The rules governing swimming pools could become a lot stricter across South Africa if proposed legislation for Joburg is introduced around the country.
Marike Stals, legal and compliance manager at MUA Insurance Acceptances, says it is essential that consumers make sure they are aware of the legal and insurance implications of owning a swimming pool as new legislation could eventually place even more onus on the owner.
There are two types of cover under building insurance policies.
“The first covers the actual damage of the structure, while the second is legal liability cover, where the homeowner protects themselves legally against something happening to guests, trespassers and/or their tangible property on the insured property.
“The owner of the pool is held accountable under the SA Law of Delict in the event of a drowning incident. SA’s civil liability laws mean a civil claim can be charged against a pool owner for any damage suffered as a result of drowning.”
She says internationally, pool safety laws are very strict. SA is following this trend and a draft by-law for the Safe Guarding of Swimming pools has also been proposed to the City of Johannesburg. This is legislation based purely around the safety-proofing of swimming pools.
“The new by-law aims to regulate the access to swimming pools and is intended to protect members of the public from drowning. Following the promulgation of the by-laws, anyone who wants to have a pool installed on their property must apply to the city for approval and all pools must adhere to strict rules according to the by-law.
“Those who have pools in their property already, will have two years to notify the council about the existence of their pools following the promulgation.”
MUA believes the by-law could be enacted in other centres in future.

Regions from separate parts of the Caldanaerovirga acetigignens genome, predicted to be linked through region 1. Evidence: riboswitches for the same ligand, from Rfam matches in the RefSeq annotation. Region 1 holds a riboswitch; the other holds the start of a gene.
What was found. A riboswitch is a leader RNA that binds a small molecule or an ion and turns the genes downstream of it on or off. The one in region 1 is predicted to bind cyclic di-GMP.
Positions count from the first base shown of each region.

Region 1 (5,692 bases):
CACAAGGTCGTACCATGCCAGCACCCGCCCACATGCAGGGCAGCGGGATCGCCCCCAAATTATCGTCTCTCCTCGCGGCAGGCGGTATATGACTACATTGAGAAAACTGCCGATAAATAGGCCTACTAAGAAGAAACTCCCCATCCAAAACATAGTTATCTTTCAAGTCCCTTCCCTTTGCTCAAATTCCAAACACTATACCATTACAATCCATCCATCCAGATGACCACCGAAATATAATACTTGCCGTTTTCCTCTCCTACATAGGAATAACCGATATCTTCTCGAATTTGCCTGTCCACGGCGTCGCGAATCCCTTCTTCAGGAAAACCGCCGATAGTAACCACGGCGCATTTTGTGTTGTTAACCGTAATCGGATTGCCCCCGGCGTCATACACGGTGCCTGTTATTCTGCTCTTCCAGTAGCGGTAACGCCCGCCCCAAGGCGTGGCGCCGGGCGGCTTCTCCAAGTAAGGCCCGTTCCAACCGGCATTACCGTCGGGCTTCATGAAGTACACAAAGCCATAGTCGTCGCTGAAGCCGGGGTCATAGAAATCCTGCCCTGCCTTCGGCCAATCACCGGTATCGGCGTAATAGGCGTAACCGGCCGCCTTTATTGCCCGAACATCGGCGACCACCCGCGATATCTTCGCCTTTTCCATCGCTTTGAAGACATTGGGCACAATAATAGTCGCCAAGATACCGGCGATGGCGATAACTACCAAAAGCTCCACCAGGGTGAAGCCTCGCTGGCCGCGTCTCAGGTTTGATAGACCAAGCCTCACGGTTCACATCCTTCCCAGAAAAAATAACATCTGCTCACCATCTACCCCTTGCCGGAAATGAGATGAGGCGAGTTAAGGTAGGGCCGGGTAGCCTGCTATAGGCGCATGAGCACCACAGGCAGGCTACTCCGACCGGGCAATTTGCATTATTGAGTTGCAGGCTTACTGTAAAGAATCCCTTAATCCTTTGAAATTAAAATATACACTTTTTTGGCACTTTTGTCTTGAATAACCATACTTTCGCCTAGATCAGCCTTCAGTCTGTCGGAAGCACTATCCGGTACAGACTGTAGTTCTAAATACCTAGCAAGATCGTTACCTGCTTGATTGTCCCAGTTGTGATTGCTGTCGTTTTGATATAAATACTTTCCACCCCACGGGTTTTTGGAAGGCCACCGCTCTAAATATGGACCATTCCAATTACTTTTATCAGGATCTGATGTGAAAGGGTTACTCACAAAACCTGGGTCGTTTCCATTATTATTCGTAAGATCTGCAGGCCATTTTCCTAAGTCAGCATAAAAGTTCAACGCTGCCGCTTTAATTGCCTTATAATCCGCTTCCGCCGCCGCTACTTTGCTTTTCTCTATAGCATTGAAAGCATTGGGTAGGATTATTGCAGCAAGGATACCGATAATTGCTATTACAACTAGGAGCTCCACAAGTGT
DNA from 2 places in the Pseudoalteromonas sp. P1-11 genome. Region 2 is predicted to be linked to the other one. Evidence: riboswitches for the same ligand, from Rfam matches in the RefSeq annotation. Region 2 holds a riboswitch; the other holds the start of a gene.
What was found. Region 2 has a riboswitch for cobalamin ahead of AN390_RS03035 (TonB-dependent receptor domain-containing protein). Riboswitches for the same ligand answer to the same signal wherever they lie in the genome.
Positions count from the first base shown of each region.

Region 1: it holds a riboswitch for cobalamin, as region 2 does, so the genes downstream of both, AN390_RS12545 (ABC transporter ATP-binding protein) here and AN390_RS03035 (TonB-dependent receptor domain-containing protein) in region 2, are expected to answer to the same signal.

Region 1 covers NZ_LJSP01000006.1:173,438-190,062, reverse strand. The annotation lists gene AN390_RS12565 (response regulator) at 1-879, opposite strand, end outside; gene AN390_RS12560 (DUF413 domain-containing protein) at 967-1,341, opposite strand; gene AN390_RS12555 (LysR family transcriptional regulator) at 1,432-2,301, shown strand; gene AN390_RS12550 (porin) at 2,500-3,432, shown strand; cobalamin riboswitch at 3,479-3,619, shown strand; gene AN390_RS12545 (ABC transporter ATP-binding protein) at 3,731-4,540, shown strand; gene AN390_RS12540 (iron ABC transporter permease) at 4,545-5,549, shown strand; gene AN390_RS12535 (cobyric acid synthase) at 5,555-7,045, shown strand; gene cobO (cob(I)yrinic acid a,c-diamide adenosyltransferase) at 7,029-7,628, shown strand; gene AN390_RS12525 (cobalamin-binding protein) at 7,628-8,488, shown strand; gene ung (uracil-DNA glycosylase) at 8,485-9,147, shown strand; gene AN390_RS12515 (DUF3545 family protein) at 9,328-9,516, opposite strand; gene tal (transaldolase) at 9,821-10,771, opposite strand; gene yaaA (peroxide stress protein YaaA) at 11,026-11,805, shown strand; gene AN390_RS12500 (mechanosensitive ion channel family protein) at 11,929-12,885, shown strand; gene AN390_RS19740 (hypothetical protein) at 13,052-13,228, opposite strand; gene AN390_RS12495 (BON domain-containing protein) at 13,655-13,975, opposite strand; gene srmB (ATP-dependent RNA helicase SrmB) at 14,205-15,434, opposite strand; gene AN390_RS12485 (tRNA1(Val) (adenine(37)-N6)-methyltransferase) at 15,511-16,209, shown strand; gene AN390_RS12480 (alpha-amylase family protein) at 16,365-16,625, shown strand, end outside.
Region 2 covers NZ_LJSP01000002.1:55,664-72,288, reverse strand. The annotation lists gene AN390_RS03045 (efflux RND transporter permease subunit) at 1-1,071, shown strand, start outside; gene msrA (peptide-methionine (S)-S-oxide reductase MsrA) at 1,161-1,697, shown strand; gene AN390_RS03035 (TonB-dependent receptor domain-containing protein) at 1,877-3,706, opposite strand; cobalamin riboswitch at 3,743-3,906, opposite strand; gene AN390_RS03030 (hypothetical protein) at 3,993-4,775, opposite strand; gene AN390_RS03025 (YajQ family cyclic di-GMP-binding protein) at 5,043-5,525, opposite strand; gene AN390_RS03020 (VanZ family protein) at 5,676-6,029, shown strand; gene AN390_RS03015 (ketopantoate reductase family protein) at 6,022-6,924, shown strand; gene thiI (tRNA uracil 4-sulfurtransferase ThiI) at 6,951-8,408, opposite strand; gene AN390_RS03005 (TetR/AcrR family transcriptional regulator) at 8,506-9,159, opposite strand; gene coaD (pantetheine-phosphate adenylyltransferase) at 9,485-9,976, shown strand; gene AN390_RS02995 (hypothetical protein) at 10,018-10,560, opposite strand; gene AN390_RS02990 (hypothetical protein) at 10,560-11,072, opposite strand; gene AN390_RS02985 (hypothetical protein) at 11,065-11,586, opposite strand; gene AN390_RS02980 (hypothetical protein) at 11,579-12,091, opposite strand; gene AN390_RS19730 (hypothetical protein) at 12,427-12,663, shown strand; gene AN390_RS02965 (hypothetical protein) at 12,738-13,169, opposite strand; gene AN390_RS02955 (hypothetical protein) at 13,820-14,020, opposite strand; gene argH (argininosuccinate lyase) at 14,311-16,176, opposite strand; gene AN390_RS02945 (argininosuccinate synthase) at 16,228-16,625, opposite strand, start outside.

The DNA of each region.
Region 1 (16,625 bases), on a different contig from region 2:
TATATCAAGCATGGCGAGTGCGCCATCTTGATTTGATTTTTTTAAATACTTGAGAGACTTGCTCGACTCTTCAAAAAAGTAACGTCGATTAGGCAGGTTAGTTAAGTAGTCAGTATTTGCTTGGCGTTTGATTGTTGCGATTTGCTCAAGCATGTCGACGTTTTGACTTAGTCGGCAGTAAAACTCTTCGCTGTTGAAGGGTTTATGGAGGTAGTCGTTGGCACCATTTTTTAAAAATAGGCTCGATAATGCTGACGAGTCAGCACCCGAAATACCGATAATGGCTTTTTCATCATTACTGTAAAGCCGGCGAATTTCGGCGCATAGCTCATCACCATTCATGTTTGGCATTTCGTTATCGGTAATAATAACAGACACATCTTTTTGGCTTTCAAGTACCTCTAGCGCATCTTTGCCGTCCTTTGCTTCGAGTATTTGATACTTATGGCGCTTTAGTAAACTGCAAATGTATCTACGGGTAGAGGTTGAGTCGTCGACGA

Stals says all the pools on their books have to be safeguarded in terms of the current regulations, which means they must be maintained and fenced off and children should not be able to climb over the fence. All outdoor pools will be required to have a pool cover or must be fitted with a floating pool alarm when the pool is not in use.
“If homeowners with swimming pools do not comply with the statute in the proposed by-law they can face criminal charges, such as fines or even imprisonment. Additionally, the insurance policy will not cover the homeowner if they have not complied with the new by-law, which could potentially be a huge financial loss if the homeowner is found guilty of negligence.”
However, city attorney Malcolm Roup of Roup Attorneys said at the moment the proposed by-law only applied to Joburg. In Cape Town, common law still applies.
“If the pool owner is found to be negligent, the person suffering damages may claim from him or her. However, this is normally covered in your householder’s policy.”
He suggested that local pool owners check this with their insurance brokers.
Meanwhile, Christelle Fourie, managing director of MUA, said having a swimming pool requires all-year round maintenance including during winter and homeowners may risk having a claim repudiated if the damage is determined as a result of neglect.
“It is vital for home owners to realise that when it comes to swimming pools, only damage considered sudden and unforeseen will be covered by their insurance policy. This is provided they have included the proper value of the swimming pool in their home insurance policy.”
Fourie provided tips for good pool maintenance and safety: